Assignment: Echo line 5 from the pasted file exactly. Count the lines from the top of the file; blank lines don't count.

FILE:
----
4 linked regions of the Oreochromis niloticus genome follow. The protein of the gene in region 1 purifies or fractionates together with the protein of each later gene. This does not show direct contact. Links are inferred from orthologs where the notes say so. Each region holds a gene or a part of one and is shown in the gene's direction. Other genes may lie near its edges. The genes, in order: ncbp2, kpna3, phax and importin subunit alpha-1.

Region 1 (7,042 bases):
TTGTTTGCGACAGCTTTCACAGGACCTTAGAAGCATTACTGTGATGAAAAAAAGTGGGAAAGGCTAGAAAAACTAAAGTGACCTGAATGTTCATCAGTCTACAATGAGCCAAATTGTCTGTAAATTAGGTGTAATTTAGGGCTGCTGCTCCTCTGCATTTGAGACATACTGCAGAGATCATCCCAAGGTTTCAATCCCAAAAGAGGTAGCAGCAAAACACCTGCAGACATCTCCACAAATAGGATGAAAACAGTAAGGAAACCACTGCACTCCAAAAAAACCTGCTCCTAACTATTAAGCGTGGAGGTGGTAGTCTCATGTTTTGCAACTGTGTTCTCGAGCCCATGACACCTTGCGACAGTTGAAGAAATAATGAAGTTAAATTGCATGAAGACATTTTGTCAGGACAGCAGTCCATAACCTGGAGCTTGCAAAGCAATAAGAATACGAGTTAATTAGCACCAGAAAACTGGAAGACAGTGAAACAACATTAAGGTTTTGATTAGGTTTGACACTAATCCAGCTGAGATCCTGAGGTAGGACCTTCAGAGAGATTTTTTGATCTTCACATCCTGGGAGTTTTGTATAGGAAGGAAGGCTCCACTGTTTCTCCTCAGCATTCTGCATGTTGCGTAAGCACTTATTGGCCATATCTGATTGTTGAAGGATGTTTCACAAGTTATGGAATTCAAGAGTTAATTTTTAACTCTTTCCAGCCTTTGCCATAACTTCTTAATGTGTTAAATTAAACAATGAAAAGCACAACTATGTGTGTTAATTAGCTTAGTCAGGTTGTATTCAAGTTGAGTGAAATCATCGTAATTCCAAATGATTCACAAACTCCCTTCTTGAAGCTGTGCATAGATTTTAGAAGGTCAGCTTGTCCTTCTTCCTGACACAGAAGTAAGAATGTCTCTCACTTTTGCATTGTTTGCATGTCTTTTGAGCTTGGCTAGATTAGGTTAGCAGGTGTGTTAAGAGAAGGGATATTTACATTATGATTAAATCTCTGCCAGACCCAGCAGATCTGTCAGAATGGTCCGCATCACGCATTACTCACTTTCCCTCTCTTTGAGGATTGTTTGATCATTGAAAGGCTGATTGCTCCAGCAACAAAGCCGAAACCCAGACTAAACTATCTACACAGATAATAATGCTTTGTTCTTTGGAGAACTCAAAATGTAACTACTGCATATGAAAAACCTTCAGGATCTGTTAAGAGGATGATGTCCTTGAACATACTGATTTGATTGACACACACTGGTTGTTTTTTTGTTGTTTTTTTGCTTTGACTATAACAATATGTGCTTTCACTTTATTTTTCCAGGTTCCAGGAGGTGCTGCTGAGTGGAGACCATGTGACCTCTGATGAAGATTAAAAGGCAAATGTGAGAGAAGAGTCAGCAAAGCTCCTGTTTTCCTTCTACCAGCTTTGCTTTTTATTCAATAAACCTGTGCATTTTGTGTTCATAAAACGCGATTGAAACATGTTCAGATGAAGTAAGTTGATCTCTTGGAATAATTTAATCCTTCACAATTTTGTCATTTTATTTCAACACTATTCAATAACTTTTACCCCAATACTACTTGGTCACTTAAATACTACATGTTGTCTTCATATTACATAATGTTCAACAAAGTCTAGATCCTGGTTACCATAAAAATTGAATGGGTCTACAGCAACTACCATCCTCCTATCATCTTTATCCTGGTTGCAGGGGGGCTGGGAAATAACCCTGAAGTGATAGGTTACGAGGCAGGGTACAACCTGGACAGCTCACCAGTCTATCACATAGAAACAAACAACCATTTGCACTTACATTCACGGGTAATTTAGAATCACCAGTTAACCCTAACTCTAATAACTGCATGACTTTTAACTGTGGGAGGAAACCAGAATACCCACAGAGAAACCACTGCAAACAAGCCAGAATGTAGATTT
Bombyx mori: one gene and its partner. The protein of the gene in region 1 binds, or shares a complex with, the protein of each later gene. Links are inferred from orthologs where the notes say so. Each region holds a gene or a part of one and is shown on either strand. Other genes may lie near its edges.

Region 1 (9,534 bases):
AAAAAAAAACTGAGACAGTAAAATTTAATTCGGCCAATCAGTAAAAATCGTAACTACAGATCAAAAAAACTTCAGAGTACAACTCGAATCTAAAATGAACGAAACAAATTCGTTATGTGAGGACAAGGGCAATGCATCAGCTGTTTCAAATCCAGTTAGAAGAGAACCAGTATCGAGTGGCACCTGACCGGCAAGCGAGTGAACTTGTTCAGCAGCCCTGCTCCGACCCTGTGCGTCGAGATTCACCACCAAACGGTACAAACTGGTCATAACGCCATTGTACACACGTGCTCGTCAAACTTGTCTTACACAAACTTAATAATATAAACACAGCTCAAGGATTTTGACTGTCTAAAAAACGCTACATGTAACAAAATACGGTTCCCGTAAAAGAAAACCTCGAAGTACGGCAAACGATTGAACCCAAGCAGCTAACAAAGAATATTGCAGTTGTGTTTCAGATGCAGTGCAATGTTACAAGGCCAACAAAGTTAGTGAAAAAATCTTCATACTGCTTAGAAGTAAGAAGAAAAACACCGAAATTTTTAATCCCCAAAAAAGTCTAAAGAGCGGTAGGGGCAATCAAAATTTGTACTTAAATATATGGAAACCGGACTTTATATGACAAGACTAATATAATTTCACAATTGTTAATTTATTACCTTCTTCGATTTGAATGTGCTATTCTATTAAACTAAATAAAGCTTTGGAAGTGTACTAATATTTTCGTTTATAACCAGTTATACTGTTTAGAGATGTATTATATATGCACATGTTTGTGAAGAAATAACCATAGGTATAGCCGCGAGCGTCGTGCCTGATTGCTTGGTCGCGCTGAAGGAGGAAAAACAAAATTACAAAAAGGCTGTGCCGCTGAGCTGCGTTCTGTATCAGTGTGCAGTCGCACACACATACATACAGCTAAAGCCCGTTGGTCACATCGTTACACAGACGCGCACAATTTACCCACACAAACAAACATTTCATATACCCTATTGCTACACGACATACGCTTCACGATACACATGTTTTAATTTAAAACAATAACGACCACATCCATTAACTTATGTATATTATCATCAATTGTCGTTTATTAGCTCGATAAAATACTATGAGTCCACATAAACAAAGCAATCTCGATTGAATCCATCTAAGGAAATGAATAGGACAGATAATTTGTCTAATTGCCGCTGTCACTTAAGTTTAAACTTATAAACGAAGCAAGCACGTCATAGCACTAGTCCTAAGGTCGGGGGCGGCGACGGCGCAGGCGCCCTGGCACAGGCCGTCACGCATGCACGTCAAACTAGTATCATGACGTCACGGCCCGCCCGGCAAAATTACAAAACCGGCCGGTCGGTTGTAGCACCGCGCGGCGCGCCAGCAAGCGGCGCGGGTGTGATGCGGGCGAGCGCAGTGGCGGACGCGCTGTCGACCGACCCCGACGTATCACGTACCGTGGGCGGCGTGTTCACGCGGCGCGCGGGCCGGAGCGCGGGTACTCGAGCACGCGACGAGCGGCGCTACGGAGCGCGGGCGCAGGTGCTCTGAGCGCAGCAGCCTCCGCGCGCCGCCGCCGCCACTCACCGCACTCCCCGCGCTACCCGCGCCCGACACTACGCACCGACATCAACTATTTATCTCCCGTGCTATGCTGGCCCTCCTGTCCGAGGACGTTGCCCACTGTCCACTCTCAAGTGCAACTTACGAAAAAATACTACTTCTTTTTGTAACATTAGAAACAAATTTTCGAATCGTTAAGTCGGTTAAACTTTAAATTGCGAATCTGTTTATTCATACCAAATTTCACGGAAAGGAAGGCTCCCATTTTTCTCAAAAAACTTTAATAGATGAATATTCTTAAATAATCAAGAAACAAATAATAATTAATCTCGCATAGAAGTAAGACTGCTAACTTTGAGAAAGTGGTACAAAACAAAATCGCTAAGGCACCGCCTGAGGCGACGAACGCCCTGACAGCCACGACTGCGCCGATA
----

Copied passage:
Region 1 (9,534 bases):